Wow, our readers can write! We received 34 entries from all around the world, ranging in style from poems to dream journals to short stories and much more. Every single piece was from the heart, and in that regard they were all winners.
Voting took place between Oris and Beyond The Dial’s staff, and we simply tallied up the votes and here are the results:
First Place: “Three Journeys Across The Ocean” by Nik Vanley
Second Place: “Journey Back In Time” by Steven Brown
Third Place: “Oris Adventure Essay” by Jose David Zapien
Our first place winner will receive one of the Limited Edition Oris Carysfort Reef Limited Edition Aquis Divers, and our runners up will receive an Oris x Momataro denim tote bag.
With no further ado, here are the wonderful essays!
“Three Journeys Across The Ocean” by Nik Varley
It’s 9:23 A.M. in the main offices of the Florida Reef Revival Foundation, and I am seriously so fucked. My fingers are racing across my dirty MacBook keyboard as I hopelessly try to finish the final ten pages of a NOAA grant proposal that I confidently assured my boss I would have ready before our meeting at 9:30. Across from me, my coworker Caroline has just slouched into the office and sprawled her coffee, notebooks and data sheets across our shared desk. Ignoring my expression of panic, she strikes up a conversation.
“Oh my gosh, are you wearing the watch?”
It’s true – I’ve put on our office’s display copy of the Carysfort Reef Limited Edition watch that ORIS has produced to commemorate the success of coral reef restoration in Florida. Taking the watch out of its glass case at the front desk will probably get me in more trouble than I’m already in, but wearing it makes me feel successful. The kind of people who buy these watches can probably write ten pages of high-quality grant jargon in seven minutes with time to spare, and right now I need all the help I can get.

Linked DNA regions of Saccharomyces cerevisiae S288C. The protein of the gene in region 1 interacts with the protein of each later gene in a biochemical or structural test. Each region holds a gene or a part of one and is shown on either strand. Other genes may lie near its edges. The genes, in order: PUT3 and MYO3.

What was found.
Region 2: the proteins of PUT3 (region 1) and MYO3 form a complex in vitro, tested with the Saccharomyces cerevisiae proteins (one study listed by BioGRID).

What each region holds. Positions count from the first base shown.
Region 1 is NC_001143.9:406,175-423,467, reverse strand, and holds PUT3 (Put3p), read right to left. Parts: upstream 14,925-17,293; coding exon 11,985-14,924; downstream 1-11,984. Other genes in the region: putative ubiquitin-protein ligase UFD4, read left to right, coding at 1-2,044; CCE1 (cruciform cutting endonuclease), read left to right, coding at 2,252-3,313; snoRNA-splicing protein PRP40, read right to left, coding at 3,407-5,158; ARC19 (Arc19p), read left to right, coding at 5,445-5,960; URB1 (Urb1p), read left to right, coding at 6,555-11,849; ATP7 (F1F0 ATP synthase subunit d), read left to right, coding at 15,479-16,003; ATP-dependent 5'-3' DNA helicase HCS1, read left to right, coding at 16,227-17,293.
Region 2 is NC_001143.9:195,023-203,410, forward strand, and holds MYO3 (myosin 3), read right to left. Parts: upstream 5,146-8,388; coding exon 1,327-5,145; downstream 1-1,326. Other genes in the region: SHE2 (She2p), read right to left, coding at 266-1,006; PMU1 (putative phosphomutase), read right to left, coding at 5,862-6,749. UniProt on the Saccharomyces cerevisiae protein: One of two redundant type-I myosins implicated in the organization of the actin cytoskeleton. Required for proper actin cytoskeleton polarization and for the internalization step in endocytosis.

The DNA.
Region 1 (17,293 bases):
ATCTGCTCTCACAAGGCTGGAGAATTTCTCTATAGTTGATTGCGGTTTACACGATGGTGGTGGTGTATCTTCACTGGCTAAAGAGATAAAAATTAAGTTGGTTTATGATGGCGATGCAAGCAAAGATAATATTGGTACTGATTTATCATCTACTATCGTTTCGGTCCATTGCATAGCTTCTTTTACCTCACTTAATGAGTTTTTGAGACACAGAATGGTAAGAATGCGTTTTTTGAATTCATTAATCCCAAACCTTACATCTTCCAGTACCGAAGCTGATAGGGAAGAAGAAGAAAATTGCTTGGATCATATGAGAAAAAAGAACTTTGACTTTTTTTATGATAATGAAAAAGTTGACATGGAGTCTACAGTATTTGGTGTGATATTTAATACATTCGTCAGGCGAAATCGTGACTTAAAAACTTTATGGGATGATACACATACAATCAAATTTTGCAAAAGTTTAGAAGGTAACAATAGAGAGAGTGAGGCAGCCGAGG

“Yeah uh-huh,” I respond, not taking my eyes off my screen. “Hey, what’s a good synonym for ‘data-driven reef restoration methodology’?”
Caroline, heedless of both my question and my rapid, shallow breathing, keeps her eyes on the watch.
“That has got to be the most ironic watch that anybody’s ever made”
“Huh?” I reply, not looking up. I’m wondering if my boss will go easier on me in our meeting if I start crying.
“Yeah, it’s super ironic,” she muses, leaning back in her chair. “A watch made for coral reefs? Don’t they know corals reefs are 500 million years old? They don’t care about like, minutes and seconds and stuff.”
“Oh yeah, right”. The watch now reads 9:24 A.M.
“Like, imagine if you actually made a watch that worked on a coral reef’s time scale. The whole history of human civilization would only be like, on the minute hand. That’s the ironic part.”
“I don’t think it’s meant to be used by a coral” I reply, half-listening. “It’s like inspiring people to try and help.”
Caroline snorts. “The only way that watch is going to help a coral reef is if it can make time go backwards.”
She’s right – the past five decades have been a catastrophe for the Florida Reef Tract, and every day the situation gets worse. Only three percent of the coral that once lived here remains, and what’s left is still battered by constant diseases and stressors. That’s what my grant application is all about. If we don’t get more funding to meet our outplant goals by the end of the summer, we might not have enough time to make up the difference for the year before the winter storms come through. Every second counts.
“But you know,” Caroline continues slowly, her data sheets untouched, “It’s kind of even deeper than all of that. Because coral reefs are already big clocks in and of themselves. With spawning, they keep track of time for an entire year just so they can all release their eggs and sperm on the same night. They’re the largest, most complicated clocks in the world”.
In spite of myself, I look up from my page. “Hold on, but that’s not really fair. That’s like saying that the Earth is a clock because it goes around the sun once a year. It’s predictable, but that doesn’t mean that it’s the same kind of thing as this watch.”